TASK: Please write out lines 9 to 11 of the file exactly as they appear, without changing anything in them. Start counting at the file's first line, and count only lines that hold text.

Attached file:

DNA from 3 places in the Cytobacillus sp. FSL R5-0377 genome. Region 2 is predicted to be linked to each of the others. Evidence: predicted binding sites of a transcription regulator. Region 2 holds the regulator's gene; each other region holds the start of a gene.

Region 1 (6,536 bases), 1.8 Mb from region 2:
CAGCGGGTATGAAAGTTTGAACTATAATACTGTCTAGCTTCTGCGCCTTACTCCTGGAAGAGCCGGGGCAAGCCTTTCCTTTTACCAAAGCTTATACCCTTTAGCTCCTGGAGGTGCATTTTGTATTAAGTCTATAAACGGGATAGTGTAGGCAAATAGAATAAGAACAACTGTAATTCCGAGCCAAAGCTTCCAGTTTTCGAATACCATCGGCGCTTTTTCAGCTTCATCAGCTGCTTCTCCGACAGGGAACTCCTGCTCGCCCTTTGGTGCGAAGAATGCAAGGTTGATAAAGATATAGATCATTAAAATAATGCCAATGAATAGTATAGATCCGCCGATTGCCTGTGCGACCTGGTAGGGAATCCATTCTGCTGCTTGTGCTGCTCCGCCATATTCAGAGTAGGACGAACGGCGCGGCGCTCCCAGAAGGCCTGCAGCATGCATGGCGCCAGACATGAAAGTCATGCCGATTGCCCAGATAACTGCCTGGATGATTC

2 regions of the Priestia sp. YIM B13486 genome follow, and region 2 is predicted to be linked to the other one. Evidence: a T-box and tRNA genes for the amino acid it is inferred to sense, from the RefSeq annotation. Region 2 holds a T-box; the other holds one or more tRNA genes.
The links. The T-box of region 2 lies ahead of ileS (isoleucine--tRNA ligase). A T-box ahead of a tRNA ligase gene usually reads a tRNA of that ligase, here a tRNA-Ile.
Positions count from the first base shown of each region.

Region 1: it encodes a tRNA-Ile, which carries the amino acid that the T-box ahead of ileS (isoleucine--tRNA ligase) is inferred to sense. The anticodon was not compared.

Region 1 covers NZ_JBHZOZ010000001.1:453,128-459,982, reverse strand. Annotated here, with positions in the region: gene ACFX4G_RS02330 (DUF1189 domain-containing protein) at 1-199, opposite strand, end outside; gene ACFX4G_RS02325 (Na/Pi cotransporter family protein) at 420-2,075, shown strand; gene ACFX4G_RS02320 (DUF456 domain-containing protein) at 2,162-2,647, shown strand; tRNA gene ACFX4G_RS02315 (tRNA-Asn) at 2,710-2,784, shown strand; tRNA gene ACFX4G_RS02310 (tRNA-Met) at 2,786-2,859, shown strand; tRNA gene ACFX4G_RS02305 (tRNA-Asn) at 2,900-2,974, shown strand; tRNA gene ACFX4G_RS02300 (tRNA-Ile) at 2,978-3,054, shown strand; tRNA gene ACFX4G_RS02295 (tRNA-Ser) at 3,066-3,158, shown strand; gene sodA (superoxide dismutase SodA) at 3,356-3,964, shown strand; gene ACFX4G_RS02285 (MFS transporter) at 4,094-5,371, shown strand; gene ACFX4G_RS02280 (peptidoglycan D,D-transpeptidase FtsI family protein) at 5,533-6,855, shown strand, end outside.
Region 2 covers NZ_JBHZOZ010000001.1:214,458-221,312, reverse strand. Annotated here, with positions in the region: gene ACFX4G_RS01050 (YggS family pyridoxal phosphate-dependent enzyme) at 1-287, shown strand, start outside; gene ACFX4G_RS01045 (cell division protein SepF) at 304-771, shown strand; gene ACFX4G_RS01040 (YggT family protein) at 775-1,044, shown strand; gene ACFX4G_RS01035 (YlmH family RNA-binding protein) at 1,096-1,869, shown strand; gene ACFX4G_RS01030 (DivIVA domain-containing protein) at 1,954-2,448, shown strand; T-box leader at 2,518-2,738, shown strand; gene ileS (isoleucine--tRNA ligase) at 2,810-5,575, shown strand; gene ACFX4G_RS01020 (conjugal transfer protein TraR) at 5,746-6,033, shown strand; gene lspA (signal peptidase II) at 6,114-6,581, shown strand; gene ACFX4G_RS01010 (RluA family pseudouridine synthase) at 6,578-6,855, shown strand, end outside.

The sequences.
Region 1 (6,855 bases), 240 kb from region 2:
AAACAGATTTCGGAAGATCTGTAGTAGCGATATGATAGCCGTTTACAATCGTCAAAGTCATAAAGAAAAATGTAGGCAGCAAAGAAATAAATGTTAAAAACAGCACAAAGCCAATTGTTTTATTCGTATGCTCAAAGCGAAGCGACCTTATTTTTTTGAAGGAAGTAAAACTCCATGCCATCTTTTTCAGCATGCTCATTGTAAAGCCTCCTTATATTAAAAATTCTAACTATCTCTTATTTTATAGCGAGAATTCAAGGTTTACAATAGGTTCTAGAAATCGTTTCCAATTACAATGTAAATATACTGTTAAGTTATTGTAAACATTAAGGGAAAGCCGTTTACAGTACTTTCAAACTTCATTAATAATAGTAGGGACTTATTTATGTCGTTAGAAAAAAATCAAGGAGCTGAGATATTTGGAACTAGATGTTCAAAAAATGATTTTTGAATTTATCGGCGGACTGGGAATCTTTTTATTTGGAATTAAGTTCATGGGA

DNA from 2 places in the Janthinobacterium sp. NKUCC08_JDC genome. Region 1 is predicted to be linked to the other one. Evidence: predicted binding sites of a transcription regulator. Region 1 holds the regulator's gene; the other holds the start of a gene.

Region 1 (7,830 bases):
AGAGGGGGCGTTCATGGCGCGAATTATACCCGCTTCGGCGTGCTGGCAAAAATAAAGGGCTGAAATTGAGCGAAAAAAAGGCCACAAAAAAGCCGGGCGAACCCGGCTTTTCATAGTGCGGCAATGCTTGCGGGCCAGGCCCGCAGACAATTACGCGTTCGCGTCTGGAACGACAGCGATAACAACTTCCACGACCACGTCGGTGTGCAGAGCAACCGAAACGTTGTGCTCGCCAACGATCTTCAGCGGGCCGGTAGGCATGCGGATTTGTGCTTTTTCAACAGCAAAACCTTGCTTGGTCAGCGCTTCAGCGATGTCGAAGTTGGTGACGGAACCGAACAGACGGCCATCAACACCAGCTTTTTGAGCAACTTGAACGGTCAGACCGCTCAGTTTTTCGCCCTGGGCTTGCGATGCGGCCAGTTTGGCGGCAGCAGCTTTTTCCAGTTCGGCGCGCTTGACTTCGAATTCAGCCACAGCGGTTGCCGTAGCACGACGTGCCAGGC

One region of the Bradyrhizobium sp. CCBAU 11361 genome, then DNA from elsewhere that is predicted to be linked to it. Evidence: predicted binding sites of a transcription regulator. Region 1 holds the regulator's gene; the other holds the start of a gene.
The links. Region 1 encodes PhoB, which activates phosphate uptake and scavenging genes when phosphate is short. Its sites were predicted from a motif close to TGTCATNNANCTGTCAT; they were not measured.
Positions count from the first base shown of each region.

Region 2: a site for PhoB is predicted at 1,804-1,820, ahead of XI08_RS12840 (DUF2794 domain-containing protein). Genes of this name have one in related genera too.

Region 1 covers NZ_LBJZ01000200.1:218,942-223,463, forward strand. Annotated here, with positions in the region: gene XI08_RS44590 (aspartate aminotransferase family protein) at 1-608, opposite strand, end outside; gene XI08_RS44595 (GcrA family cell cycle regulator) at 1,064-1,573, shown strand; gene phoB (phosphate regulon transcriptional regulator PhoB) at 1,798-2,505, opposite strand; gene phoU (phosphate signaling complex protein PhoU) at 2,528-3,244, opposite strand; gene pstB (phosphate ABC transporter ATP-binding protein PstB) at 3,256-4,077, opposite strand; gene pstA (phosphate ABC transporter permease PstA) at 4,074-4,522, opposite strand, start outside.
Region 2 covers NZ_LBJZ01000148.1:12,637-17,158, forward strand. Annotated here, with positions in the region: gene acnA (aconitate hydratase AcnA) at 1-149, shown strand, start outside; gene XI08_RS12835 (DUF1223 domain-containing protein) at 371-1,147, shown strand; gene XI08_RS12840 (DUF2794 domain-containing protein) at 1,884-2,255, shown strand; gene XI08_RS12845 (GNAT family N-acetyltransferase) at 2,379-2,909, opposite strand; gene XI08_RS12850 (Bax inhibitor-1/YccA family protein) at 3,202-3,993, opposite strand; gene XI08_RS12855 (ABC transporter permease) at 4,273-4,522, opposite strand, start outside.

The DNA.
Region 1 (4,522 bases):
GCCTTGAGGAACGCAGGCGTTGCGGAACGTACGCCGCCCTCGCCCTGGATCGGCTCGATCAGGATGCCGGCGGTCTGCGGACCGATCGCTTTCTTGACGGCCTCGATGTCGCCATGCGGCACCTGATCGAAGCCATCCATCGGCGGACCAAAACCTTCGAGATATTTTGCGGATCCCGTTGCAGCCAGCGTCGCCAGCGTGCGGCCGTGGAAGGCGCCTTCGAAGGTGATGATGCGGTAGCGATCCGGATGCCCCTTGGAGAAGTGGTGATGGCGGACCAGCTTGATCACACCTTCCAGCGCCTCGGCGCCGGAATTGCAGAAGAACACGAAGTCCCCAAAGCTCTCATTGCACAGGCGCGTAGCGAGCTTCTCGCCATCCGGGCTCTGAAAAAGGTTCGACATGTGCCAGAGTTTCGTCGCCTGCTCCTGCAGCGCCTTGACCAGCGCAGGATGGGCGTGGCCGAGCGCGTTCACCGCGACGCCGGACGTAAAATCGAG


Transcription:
Region 2 covers NZ_JBHZOZ010000001.1:214,458-221,312, reverse strand. Annotated here, with positions in the region: gene ACFX4G_RS01050 (YggS family pyridoxal phosphate-dependent enzyme) at 1-287, shown strand, start outside; gene ACFX4G_RS01045 (cell division protein SepF) at 304-771, shown strand; gene ACFX4G_RS01040 (YggT family protein) at 775-1,044, shown strand; gene ACFX4G_RS01035 (YlmH family RNA-binding protein) at 1,096-1,869, shown strand; gene ACFX4G_RS01030 (DivIVA domain-containing protein) at 1,954-2,448, shown strand; T-box leader at 2,518-2,738, shown strand; gene ileS (isoleucine--tRNA ligase) at 2,810-5,575, shown strand; gene ACFX4G_RS01020 (conjugal transfer protein TraR) at 5,746-6,033, shown strand; gene lspA (signal peptidase II) at 6,114-6,581, shown strand; gene ACFX4G_RS01010 (RluA family pseudouridine synthase) at 6,578-6,855, shown strand, end outside.

The sequences.
Region 1 (6,855 bases), 240 kb from region 2: